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ARS Home » Midwest Area » Ames, Iowa » Corn Insects and Crop Genetics Research » Research » Publications at this Location » Publication #327029

Research Project: Managing Insects in the Corn Agro-Ecosystem

Location: Corn Insects and Crop Genetics Research

Title: Dietary risk assessment of v-ATPase A dsRNAs on monarch butterfly larvae

Author
item Pan, Huipeng - University Of Kentucky
item Yang, Xiaowei - University Of Kentucky
item Bidne, Keith
item Hellmich, Richard
item Siegfried, Blair - University Of Nebraska
item Zhou, Xuguo - University Of Kentucky

Submitted to: Plant Biotechnology Journal
Publication Type: Peer Reviewed Journal
Publication Acceptance Date: 2/8/2017
Publication Date: 2/22/2017
Citation: Pan, H., Yang, X., Bidne, K.G., Hellmich II, R.L., Siegfried, B., Zhou, X. 2017. Dietary risk assessment of v-ATPase A dsRNAs on monarch butterfly larvae. Plant Biotechnology Journal. 8:242. https://doi:10.3389/fpls.2017.00242.

Interpretive Summary: RNA interference (RNAi)-based genetically engineered plants targeting insect pests have been developed and offer a new mode of action to complement existing pest control practices. By suppressing the expression of genes with essential biological functions, this transgenic plant can negatively affect the survival and fitness of the targeted pests. The goal of this study is to assess the risks of RNAi transgenic crops on a non-target arthropod, monarch butterfly, Danaus plexippus. We hypothesize that an insecticidal double-stranded (ds) RNA targeting western corn rootworm, Diabrotica virgifera virgifera, has no adverse impacts on D. plexippus. Following a tiered approach, we tested this risk hypothesis using a newly developed dietary RNAi toxicity assay. For RNAi toxicity assay, newly hatch neonates were provisioned with leaf disks surface-coated with dsRNAs derived from D. v. virgifera and D. plexippus, respectively, a control dsRNA generated from a plant transcript, and H2O. On average, each neonate larva ingested approximately 16 µg of dsRNA during the assay, which is equivalent to an exposure of 1,600 times higher than the LC50 reported for D. v. virgifera larvae. The combined results from both temporal RNAi effect study and dietary RNAi toxicity assay support the risk hypothesis, suggesting the negligible impacts of ingested dsRNA on D. plexippus. This work will be useful to all scientists interested in genetically engineered plants that target insect pests.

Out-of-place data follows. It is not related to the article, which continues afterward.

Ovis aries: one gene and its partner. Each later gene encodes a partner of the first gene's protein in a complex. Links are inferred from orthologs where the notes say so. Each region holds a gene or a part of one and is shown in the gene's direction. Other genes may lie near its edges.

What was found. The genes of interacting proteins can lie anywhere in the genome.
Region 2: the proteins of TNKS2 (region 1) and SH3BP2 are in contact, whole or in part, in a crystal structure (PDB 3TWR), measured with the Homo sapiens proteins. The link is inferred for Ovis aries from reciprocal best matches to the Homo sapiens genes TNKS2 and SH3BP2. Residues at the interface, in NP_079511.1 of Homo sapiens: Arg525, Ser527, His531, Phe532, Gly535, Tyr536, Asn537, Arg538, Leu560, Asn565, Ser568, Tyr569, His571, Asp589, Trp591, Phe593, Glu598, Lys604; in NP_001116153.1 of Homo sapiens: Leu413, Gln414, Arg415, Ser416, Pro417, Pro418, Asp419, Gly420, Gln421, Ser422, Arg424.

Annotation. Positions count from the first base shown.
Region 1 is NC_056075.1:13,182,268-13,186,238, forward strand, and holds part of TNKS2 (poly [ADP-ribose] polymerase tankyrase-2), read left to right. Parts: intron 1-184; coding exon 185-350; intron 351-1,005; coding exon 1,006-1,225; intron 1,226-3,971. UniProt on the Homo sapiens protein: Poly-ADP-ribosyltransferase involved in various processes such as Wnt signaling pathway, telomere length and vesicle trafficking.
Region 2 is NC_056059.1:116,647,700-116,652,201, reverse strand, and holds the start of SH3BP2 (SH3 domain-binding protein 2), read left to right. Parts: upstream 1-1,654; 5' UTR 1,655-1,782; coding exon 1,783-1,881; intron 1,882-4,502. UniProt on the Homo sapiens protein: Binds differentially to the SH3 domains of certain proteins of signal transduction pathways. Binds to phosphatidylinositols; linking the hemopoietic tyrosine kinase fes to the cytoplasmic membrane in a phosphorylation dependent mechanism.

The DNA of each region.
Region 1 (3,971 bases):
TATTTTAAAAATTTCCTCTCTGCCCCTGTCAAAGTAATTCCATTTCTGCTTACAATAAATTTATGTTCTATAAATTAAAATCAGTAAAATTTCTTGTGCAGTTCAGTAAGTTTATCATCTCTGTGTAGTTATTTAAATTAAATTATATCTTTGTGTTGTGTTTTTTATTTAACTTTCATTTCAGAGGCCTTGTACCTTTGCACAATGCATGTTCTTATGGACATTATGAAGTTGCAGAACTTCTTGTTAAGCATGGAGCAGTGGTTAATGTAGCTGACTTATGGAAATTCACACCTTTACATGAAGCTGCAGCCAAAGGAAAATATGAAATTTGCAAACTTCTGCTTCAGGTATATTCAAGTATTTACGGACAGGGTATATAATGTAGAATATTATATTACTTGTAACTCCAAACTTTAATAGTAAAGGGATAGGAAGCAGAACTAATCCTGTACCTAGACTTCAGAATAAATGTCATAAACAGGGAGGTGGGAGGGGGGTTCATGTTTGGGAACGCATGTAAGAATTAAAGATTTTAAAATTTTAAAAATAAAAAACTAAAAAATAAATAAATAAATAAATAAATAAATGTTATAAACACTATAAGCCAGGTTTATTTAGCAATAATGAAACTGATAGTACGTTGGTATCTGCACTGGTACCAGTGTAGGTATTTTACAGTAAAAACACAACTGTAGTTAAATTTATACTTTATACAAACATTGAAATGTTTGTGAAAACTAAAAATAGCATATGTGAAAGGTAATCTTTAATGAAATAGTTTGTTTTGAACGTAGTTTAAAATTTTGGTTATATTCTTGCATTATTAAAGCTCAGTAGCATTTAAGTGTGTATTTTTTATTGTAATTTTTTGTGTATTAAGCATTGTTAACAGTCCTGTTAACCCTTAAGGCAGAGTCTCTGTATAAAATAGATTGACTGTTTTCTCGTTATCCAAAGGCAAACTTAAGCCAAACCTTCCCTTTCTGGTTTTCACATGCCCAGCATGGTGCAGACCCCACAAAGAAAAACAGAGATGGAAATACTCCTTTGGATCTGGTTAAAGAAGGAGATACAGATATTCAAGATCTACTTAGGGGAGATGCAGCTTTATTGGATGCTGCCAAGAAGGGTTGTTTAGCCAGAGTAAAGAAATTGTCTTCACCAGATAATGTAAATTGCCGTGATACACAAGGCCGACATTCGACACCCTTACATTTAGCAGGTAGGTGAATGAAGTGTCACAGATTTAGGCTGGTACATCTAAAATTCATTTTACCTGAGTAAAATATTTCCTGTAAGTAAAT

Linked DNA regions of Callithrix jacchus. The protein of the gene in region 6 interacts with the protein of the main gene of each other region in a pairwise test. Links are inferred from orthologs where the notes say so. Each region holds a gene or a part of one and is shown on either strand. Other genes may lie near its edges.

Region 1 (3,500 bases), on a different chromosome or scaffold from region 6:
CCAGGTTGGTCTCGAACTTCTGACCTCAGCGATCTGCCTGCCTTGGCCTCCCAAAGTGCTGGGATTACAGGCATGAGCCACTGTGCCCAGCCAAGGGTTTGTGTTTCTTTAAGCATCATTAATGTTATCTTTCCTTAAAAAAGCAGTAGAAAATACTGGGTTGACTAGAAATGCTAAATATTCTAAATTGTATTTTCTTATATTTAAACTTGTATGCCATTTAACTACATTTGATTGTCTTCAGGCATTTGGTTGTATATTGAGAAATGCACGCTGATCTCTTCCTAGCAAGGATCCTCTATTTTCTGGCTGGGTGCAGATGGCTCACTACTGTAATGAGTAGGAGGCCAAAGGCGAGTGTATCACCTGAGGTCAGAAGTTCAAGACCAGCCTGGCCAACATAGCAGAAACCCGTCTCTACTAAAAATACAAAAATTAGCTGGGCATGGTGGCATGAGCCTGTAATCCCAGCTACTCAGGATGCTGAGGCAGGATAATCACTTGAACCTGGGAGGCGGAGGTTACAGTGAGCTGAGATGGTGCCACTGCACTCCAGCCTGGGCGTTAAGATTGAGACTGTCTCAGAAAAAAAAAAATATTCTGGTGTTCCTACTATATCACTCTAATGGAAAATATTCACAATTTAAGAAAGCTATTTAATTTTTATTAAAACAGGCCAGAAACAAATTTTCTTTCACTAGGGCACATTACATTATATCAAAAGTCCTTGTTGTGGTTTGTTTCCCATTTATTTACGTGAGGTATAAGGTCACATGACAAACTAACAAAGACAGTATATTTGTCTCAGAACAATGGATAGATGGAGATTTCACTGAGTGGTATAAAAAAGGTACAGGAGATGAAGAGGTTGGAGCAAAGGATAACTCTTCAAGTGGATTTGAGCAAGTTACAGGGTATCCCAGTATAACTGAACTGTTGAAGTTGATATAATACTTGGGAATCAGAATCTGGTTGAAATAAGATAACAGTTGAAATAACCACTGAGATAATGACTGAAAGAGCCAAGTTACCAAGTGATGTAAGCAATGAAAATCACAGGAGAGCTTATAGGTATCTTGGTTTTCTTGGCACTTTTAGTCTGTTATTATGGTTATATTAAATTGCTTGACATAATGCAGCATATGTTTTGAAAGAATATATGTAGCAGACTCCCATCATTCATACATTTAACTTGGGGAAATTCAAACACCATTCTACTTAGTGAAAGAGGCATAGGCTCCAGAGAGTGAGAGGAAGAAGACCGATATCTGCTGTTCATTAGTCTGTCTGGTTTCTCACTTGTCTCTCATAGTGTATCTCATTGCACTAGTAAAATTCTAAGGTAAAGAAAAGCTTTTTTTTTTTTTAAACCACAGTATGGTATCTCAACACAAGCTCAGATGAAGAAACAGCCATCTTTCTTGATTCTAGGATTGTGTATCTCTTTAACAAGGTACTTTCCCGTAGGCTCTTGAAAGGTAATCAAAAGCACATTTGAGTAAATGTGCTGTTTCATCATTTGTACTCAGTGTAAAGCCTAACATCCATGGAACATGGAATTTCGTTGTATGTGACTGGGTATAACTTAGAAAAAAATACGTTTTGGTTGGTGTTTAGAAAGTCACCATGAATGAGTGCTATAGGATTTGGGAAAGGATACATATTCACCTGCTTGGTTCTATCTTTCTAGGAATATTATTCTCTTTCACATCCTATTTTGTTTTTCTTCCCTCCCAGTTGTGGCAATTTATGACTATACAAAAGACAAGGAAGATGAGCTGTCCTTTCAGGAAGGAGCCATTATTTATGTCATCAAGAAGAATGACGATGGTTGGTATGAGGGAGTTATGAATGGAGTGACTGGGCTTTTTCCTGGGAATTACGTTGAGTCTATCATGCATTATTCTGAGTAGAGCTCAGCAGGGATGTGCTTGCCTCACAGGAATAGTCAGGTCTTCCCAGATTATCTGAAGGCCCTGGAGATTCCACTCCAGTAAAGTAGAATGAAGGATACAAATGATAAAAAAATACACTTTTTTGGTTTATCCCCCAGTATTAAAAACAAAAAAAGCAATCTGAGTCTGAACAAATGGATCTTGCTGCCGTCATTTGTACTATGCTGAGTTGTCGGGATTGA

Technical Abstract: The goal of this study is to assess the risks of RNA interference (RNAi)-based genetically engineered crops on a non-target arthropod, monarch butterfly, Danaus plexippus. We hypothesize that an insecticidal double-stranded (ds) RNA targeting western corn rootworm, Diabrotica virgifera virgifera, has no adverse impacts on D. plexippus. Following a tiered approach, we tested this risk hypothesis using a newly developed dietary RNAi toxicity assay. To create the worst case scenario, full-length v-ATPase A cDNAs from D. v. virgifera and D. plexippus were obtained and a 400 bp fragment with the highest sequence similarity was selected as the template to synthesize dsRNAs. For RNAi toxicity assay, newly hatch neonates were provisioned with leaf disks surface-coated with v-ATPase A dsRNAs derived from D. v. virgifera and D. plexippus, respectively, a control dsRNA generated from a plant transcript, and H2O. On average, each neonate larva ingested approximately 16 µg of dsRNA during the assay, which is equivalent to an exposure of 1,600 times higher than the LC50 reported for D. v. virgifera larvae. The combined results from both temporal RNAi effect study and dietary RNAi toxicity assay support the risk hypothesis, suggesting the negligible impacts of ingested dsRNA on D. plexippus. This study provides a road map for future investigations on the risk assessment of RNAi crops. As a sequence-specific gene silencing technology that has a wide range of pest control potentials, additional surrogate species representing diverse ecosystem services should be tested in a similar fashion before moving RNAi-based gene silencing technology from the bench top to the table top.